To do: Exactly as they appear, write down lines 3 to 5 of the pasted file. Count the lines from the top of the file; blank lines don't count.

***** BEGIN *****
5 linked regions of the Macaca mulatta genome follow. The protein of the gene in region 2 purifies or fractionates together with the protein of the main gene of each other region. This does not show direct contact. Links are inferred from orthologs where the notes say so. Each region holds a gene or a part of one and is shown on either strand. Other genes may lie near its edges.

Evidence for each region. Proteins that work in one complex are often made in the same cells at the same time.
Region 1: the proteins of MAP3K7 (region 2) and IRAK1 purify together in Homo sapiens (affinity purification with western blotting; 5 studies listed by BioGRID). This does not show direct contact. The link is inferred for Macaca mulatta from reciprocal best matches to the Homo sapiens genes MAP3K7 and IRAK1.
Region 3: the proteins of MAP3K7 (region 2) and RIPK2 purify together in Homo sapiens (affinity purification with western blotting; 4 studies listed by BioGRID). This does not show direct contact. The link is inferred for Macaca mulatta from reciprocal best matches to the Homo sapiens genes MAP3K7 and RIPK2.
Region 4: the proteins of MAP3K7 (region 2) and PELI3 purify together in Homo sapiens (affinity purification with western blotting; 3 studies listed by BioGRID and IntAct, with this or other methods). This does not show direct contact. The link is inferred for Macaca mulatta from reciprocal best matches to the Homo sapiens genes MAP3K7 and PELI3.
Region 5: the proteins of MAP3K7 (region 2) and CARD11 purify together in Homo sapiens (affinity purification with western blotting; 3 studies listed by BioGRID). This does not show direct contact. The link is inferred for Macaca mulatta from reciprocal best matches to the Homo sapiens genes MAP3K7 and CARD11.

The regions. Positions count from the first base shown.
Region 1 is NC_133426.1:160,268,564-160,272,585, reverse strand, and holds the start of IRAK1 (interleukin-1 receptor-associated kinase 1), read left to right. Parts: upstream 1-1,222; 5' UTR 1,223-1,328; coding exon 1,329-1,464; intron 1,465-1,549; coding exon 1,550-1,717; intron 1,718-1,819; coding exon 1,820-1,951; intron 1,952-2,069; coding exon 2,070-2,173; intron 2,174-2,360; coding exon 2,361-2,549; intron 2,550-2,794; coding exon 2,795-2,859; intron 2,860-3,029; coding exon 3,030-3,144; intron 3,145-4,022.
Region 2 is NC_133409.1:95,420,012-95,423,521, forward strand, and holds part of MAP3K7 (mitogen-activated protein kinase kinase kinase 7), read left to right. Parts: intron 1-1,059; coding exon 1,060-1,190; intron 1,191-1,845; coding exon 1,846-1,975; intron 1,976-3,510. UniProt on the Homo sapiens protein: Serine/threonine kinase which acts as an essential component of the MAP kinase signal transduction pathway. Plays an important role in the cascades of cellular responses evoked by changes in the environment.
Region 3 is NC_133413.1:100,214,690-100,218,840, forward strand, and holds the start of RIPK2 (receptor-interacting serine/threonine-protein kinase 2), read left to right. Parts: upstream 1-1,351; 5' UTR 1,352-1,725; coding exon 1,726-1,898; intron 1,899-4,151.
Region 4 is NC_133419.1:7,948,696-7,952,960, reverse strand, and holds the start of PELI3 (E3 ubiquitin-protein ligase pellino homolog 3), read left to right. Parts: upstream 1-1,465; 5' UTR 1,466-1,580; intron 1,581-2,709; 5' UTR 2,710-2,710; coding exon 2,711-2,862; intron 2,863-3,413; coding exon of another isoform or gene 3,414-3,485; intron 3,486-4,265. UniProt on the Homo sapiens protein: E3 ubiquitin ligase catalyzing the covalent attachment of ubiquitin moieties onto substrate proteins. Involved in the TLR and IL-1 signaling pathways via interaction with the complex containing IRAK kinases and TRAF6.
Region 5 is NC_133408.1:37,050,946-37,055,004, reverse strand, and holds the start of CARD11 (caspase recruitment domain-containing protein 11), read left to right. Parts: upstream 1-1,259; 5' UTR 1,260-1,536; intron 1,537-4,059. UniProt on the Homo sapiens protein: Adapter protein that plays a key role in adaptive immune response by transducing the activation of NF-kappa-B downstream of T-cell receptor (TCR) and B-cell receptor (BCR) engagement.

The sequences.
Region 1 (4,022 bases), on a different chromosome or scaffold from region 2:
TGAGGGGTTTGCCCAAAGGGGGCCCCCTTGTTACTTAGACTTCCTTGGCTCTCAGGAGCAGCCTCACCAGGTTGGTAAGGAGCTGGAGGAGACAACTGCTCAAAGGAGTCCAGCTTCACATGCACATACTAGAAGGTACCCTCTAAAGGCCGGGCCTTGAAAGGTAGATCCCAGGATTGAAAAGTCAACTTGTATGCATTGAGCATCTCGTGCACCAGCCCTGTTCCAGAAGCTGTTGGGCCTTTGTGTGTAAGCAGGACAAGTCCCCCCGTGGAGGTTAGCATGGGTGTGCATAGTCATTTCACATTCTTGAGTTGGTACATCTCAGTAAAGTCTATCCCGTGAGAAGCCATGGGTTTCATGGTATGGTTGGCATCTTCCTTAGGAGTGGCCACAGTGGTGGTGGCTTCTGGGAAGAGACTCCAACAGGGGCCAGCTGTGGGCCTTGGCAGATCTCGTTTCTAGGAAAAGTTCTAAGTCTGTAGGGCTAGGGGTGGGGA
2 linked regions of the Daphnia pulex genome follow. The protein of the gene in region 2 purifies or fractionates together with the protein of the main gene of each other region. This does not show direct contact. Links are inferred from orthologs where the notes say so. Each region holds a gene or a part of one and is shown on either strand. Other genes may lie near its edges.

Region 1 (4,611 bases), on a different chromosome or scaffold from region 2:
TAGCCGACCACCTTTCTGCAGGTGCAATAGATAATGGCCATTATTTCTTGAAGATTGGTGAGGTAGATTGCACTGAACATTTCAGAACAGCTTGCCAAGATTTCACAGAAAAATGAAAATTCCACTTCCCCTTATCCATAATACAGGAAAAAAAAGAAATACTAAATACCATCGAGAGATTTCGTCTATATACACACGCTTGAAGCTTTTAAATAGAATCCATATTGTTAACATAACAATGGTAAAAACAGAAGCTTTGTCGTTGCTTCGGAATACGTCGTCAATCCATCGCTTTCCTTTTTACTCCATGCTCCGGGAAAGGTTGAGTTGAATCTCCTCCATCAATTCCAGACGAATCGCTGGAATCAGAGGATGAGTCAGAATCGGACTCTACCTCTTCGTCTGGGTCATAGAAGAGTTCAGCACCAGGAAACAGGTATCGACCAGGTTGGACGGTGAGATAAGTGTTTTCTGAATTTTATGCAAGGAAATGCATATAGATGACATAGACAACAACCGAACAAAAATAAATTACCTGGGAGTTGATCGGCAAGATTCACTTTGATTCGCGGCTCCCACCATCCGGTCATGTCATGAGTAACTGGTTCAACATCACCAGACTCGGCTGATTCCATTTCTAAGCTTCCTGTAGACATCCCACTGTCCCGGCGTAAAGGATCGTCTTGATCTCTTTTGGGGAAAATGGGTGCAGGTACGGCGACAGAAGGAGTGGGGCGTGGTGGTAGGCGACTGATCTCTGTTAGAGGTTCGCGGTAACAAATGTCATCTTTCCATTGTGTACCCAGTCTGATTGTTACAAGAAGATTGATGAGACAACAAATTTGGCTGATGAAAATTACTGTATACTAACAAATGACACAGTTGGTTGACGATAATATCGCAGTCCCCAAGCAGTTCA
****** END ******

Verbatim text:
Region 1: the proteins of MAP3K7 (region 2) and IRAK1 purify together in Homo sapiens (affinity purification with western blotting; 5 studies listed by BioGRID). This does not show direct contact. The link is inferred for Macaca mulatta from reciprocal best matches to the Homo sapiens genes MAP3K7 and IRAK1.
Region 3: the proteins of MAP3K7 (region 2) and RIPK2 purify together in Homo sapiens (affinity purification with western blotting; 4 studies listed by BioGRID). This does not show direct contact. The link is inferred for Macaca mulatta from reciprocal best matches to the Homo sapiens genes MAP3K7 and RIPK2.
Region 4: the proteins of MAP3K7 (region 2) and PELI3 purify together in Homo sapiens (affinity purification with western blotting; 3 studies listed by BioGRID and IntAct, with this or other methods). This does not show direct contact. The link is inferred for Macaca mulatta from reciprocal best matches to the Homo sapiens genes MAP3K7 and PELI3.